But obviously water vapor does condense somewhere along the cycle. And most of it will have done so before the end of the bouyant rise. In doing so, it warms (or slows cooling) of the rising air, and allows it to rise to a greater height than it otherwise would have. Or put another way, it helps maintain the surface low pressure, and thus the surface pressure gradient that drives the trade winds. So the fact that the condensation occurs later does not diminish the work available to the cycle.


Well, none. This is a blog, and these are tentative thoughts. What do you all think? Me, I'll read the paper again.


  1. typified by the Hadley Cell, with work with decreased efficiency

    I think you mean "will work".

  2. Very interesting. I think I've kind of got what you're suggesting and it makes sense. I may have to read it a few more times though.

  3. Nick,

    "As I understand it, Lalibertie et al are saying that in fact you can't count the latent heat until it does actually condense. And as global warming proceeds, LH is a greater proportion of internal energy, and this is a limitation."

    When the authors step through the Carnot cycle (in the supplemental) they say: 1. The first step is to add a small amount of liquid water to the air parcel isothermally at input temperature T in and isobarically at input pressure Pin.

    Which has been throwing me, and one place I'm fairly sure I flubbed it at ATTP's -- I wasn't thinking about the additional energy from anthro forcings which ARE available to work irrespective of the condensation restraint. So more LH to move to the cool reservoirs where it can condense out, with less relative free energy to get it there. I think from there the argument goes it's not less work being done overall, but less work relative to total energy in the system.

    1. I think from there the argument goes it's not less work being done overall, but less work relative to total energy in the system.
      That was kind of what I had thought, too, but I think the Laliberte et al. paper is actually arguing that it is less work overall, not just less work relative to the total energy in the system.

    2. Crap. W = Qtotal - Qmoist. Mutter mutter ....

  4. More droughts, but also more extreme precipitation events... Does that take less work?

  5. Nick: But obviously water vapor does condense somewhere along the cycle. And most of it will have done so before the end of the bouyant rise. In doing so, it warms (or slows cooling) of the rising air, and allows it to rise to a greater height than it otherwise would have.

    That additional warming is associated with the tropical hot spot people are discussing. But the effect you described here is exactly the mechanism that drives the the entrained warm moist to higher altitudes in large thunderstorms. So I think this observation is on the money.

    I haven't read the paper in question, but it is clearly an error not to consider the effect of phase transitions here. It's well understood in any case that the air in the Hadley cell circulation loses its moisture as it rises from the ITCZ, and the dry descending air is responsible for the subtropical "dry belt"

    1. Carrick,
      The paper is thinking of phase transitions - especially evaporation. It just doesn't seem to take a whole cycle view. I might have missed it, though.

  6. Nick, 

    thanks for this, very clear and I'm now in danger of thinking I understand the basics at least.

    Hurricanes are also written of as being heat engines.  From my reading on that, and this post, I think the main differences are:

    -heat source- sensible heat from a hot ocean for hurricanes, insolation for hadley cells.

    - rate of heating of cold returning air.  Much higher for hurricanes, where the source is practically unlimited, but limited by solar flux for hadley cells.

    Does that sound at all right?

    1. VTG,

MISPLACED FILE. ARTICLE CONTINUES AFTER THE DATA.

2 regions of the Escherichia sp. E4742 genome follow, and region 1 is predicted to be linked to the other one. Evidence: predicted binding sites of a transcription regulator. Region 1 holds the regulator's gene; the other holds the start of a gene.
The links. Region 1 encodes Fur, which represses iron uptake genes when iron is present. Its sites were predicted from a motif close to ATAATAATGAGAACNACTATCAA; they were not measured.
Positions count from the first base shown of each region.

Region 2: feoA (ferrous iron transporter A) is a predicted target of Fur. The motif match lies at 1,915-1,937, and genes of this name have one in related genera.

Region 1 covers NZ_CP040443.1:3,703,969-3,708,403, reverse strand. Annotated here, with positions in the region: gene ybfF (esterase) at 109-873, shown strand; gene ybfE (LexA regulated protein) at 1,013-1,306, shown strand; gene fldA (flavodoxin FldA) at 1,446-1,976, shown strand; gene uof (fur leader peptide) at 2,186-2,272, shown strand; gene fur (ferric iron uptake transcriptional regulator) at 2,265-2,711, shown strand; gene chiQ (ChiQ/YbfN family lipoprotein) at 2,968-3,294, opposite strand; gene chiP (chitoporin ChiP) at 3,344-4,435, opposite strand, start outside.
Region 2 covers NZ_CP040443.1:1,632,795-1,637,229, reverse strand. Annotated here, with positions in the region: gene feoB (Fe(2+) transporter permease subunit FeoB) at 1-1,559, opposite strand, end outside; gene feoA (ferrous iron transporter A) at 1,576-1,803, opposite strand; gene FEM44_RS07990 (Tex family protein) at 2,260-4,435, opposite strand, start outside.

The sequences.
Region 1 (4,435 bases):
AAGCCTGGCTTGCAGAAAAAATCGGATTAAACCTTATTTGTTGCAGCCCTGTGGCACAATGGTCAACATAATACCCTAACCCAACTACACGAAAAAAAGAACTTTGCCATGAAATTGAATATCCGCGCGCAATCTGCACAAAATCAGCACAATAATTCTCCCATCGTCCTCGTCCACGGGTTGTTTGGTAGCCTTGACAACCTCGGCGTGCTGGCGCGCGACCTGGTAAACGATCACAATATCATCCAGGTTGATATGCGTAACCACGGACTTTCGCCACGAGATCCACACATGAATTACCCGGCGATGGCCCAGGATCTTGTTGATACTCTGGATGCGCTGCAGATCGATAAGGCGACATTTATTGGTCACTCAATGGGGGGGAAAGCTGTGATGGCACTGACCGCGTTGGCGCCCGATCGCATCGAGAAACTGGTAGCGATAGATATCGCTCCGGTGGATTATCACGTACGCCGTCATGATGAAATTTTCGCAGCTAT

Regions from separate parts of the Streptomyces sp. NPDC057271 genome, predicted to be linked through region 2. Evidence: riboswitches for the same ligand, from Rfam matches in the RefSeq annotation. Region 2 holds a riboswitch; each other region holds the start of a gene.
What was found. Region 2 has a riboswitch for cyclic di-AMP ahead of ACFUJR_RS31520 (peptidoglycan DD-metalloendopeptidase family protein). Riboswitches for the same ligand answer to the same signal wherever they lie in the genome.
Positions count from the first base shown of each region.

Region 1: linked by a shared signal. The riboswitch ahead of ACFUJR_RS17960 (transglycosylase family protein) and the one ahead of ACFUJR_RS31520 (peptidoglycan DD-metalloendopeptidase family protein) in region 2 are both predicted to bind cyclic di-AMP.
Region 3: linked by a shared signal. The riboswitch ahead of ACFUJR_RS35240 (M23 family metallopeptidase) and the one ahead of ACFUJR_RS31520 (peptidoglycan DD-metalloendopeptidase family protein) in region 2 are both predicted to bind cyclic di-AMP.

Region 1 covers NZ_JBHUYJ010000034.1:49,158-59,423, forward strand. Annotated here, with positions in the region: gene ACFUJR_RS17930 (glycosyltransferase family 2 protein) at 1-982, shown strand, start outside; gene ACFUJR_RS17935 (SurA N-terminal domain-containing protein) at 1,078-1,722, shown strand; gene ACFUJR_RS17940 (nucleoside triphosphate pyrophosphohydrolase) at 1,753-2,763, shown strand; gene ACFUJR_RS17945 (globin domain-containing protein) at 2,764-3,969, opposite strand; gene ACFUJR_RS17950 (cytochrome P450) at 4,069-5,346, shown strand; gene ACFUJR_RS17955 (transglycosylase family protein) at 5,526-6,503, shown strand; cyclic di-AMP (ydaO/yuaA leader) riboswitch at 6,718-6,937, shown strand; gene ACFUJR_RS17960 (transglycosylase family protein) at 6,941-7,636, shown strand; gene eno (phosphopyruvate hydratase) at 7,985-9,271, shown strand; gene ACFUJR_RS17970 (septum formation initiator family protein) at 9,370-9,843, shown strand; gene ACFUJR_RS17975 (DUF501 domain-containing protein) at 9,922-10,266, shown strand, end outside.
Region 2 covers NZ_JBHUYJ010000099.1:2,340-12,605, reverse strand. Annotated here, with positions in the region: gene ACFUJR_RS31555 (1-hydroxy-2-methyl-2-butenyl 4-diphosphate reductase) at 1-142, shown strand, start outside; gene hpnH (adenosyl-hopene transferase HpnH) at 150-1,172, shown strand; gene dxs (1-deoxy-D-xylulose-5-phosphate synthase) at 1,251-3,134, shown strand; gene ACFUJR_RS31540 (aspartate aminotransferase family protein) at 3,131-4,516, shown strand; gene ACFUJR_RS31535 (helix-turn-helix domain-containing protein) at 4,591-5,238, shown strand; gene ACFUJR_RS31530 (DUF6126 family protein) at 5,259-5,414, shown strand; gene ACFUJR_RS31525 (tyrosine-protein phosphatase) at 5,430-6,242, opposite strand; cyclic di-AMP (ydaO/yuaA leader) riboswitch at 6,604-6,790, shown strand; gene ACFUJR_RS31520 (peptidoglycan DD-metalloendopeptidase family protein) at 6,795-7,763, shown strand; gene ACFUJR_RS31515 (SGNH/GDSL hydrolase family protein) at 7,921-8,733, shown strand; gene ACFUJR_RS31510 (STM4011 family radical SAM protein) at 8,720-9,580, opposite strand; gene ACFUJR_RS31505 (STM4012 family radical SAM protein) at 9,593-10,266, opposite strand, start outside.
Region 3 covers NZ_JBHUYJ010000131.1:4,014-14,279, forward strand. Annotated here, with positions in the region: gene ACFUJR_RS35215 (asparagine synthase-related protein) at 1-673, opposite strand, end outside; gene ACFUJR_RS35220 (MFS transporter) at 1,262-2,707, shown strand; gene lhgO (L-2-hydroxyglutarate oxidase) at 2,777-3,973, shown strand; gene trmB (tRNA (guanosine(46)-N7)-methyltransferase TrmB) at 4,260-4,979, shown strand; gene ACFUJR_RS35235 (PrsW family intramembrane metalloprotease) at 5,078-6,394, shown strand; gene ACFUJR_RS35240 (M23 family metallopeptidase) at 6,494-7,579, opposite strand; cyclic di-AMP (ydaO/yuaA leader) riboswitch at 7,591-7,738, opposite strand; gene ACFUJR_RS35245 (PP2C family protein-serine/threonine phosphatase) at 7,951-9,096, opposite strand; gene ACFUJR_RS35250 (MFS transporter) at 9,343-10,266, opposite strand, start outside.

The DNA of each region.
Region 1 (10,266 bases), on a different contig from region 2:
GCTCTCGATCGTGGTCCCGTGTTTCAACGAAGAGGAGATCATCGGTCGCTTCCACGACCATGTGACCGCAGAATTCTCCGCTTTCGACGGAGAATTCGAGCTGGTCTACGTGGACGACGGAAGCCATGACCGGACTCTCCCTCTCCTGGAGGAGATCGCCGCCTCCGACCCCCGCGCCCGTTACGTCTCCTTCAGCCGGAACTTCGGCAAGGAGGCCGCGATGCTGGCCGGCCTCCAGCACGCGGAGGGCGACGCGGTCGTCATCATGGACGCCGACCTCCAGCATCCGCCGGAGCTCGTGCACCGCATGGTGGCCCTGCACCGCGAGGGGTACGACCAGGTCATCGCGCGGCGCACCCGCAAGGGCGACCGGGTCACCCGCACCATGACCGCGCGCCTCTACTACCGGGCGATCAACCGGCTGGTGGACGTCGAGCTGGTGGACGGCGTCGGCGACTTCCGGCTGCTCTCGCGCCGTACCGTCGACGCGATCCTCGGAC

Yes. I think hurricanes are a bit harder to see as a closed cycle, because the descent stage is more diffuse. It's an interesting point you make about heat source - I had been just thinking of the tradewinds picking up heat from the surface, but yes, they would also get much heat from increasing insolation (warming clouds etc).

    2. Nick,

      I was making a slightly different point. That for hurricanes the heat release can presumably massively exceed mean insolation as it depends on the sensible heat available from a hot ocean, the rate of release of which is limited by heat & mass transfer at the surface. Which is very high due to the strength of the winds.

      Whereas for Hadley cells, the heat release from the surface can't exceed the mean insolation at the surface (otherwise the tropics would cool over time)

      In other words, hurricanes are a transient phenomenon, whereas the Hadley cells operate continuously.

  7. Nick,
    What you present is basically in agreement of my thinking including this comment at aTTP.

    Concerning the role of evaporation and condensation (in particular the latter) higher surface temperature leads to more evaporation. The extra water is moved to higher altitude. In that the gravitational potential energy of the water molecules increases, but after condensation that typically stops. The molecules remain for a while as droplets (or ice) in the cloud. At that stage they cause a drag for the uplift of air. Thus they dissipate part of the work the heat engine of the Hadley cell could otherwise produce. Further on, the condensed water starts to precipitate. In that it falls down, and all it's gravitational potential energy is lost - again a form of dissipation. But not only that, but the falling droplets cause a continuous drag for the rising air through which they fall adding to the dissipation.

    Entropy generation has taken place due to the moisture even before all of that. The evaporation takes place essentially isentropically, when we consider it at the small micro level within a few mean free paths from the surface, but the relative humidity is usually smaller in much of the atmospheric boundary layer. Mixing the moist air from the immediate neighborhood of the surface to the less moist ABL means entropy production. The amount of that can be calculated also by assuming that the evaporation takes directly place to the lower typical moisture of the boundary layer.

    The large scale circulation of the Hadley cell is, however, only part of the story. Much of the free energy is lost in more local weather phenomena, and humidity plays a major role in that as well.